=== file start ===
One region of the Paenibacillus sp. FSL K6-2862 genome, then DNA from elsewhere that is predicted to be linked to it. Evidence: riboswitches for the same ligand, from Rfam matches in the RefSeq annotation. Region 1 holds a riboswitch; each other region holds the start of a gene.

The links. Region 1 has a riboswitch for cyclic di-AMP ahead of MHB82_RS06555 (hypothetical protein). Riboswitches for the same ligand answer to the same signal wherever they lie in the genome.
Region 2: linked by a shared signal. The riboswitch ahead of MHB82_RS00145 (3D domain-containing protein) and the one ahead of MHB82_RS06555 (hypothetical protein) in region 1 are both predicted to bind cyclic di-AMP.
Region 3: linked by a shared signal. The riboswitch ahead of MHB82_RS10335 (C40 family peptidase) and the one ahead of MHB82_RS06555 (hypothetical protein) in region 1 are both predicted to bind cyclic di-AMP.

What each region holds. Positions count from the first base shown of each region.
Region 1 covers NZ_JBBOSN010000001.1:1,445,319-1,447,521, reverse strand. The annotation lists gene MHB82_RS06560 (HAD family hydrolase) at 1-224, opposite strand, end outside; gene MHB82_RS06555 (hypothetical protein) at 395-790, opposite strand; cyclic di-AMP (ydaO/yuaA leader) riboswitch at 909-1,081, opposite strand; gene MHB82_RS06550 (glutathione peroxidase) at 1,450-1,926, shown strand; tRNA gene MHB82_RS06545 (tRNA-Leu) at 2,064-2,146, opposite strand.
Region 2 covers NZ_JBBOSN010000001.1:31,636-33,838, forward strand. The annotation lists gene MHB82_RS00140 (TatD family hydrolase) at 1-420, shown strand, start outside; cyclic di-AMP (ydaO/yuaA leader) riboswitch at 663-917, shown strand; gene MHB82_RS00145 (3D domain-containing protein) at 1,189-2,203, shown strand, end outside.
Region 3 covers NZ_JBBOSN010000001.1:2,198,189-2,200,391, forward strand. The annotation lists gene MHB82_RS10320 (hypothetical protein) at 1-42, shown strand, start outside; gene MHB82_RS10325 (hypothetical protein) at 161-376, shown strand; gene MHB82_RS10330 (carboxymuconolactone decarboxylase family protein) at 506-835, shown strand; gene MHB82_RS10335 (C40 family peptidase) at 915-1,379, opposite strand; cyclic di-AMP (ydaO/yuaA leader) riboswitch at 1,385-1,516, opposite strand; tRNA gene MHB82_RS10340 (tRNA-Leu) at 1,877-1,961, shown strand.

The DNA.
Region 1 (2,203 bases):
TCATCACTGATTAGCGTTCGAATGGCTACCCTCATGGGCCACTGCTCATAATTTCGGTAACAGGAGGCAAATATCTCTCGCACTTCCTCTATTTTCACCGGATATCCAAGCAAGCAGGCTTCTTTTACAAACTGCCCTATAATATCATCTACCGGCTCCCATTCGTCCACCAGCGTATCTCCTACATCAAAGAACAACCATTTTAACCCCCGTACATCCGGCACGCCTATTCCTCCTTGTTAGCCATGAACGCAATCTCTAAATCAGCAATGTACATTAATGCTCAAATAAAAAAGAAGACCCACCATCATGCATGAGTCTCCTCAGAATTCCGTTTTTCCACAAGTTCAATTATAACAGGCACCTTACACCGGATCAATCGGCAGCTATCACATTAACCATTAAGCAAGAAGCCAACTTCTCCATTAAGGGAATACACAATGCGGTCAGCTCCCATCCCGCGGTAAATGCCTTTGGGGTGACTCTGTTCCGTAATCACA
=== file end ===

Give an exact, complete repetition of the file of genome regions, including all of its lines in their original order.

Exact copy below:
One region of the Paenibacillus sp. FSL K6-2862 genome, then DNA from elsewhere that is predicted to be linked to it. Evidence: riboswitches for the same ligand, from Rfam matches in the RefSeq annotation. Region 1 holds a riboswitch; each other region holds the start of a gene.

The links. Region 1 has a riboswitch for cyclic di-AMP ahead of MHB82_RS06555 (hypothetical protein). Riboswitches for the same ligand answer to the same signal wherever they lie in the genome.
Region 2: linked by a shared signal. The riboswitch ahead of MHB82_RS00145 (3D domain-containing protein) and the one ahead of MHB82_RS06555 (hypothetical protein) in region 1 are both predicted to bind cyclic di-AMP.
Region 3: linked by a shared signal. The riboswitch ahead of MHB82_RS10335 (C40 family peptidase) and the one ahead of MHB82_RS06555 (hypothetical protein) in region 1 are both predicted to bind cyclic di-AMP.

What each region holds. Positions count from the first base shown of each region.
Region 1 covers NZ_JBBOSN010000001.1:1,445,319-1,447,521, reverse strand. The annotation lists gene MHB82_RS06560 (HAD family hydrolase) at 1-224, opposite strand, end outside; gene MHB82_RS06555 (hypothetical protein) at 395-790, opposite strand; cyclic di-AMP (ydaO/yuaA leader) riboswitch at 909-1,081, opposite strand; gene MHB82_RS06550 (glutathione peroxidase) at 1,450-1,926, shown strand; tRNA gene MHB82_RS06545 (tRNA-Leu) at 2,064-2,146, opposite strand.
Region 2 covers NZ_JBBOSN010000001.1:31,636-33,838, forward strand. The annotation lists gene MHB82_RS00140 (TatD family hydrolase) at 1-420, shown strand, start outside; cyclic di-AMP (ydaO/yuaA leader) riboswitch at 663-917, shown strand; gene MHB82_RS00145 (3D domain-containing protein) at 1,189-2,203, shown strand, end outside.
Region 3 covers NZ_JBBOSN010000001.1:2,198,189-2,200,391, forward strand. The annotation lists gene MHB82_RS10320 (hypothetical protein) at 1-42, shown strand, start outside; gene MHB82_RS10325 (hypothetical protein) at 161-376, shown strand; gene MHB82_RS10330 (carboxymuconolactone decarboxylase family protein) at 506-835, shown strand; gene MHB82_RS10335 (C40 family peptidase) at 915-1,379, opposite strand; cyclic di-AMP (ydaO/yuaA leader) riboswitch at 1,385-1,516, opposite strand; tRNA gene MHB82_RS10340 (tRNA-Leu) at 1,877-1,961, shown strand.

The DNA.
Region 1 (2,203 bases):
TCATCACTGATTAGCGTTCGAATGGCTACCCTCATGGGCCACTGCTCATAATTTCGGTAACAGGAGGCAAATATCTCTCGCACTTCCTCTATTTTCACCGGATATCCAAGCAAGCAGGCTTCTTTTACAAACTGCCCTATAATATCATCTACCGGCTCCCATTCGTCCACCAGCGTATCTCCTACATCAAAGAACAACCATTTTAACCCCCGTACATCCGGCACGCCTATTCCTCCTTGTTAGCCATGAACGCAATCTCTAAATCAGCAATGTACATTAATGCTCAAATAAAAAAGAAGACCCACCATCATGCATGAGTCTCCTCAGAATTCCGTTTTTCCACAAGTTCAATTATAACAGGCACCTTACACCGGATCAATCGGCAGCTATCACATTAACCATTAAGCAAGAAGCCAACTTCTCCATTAAGGGAATACACAATGCGGTCAGCTCCCATCCCGCGGTAAATGCCTTTGGGGTGACTCTGTTCCGTAATCACA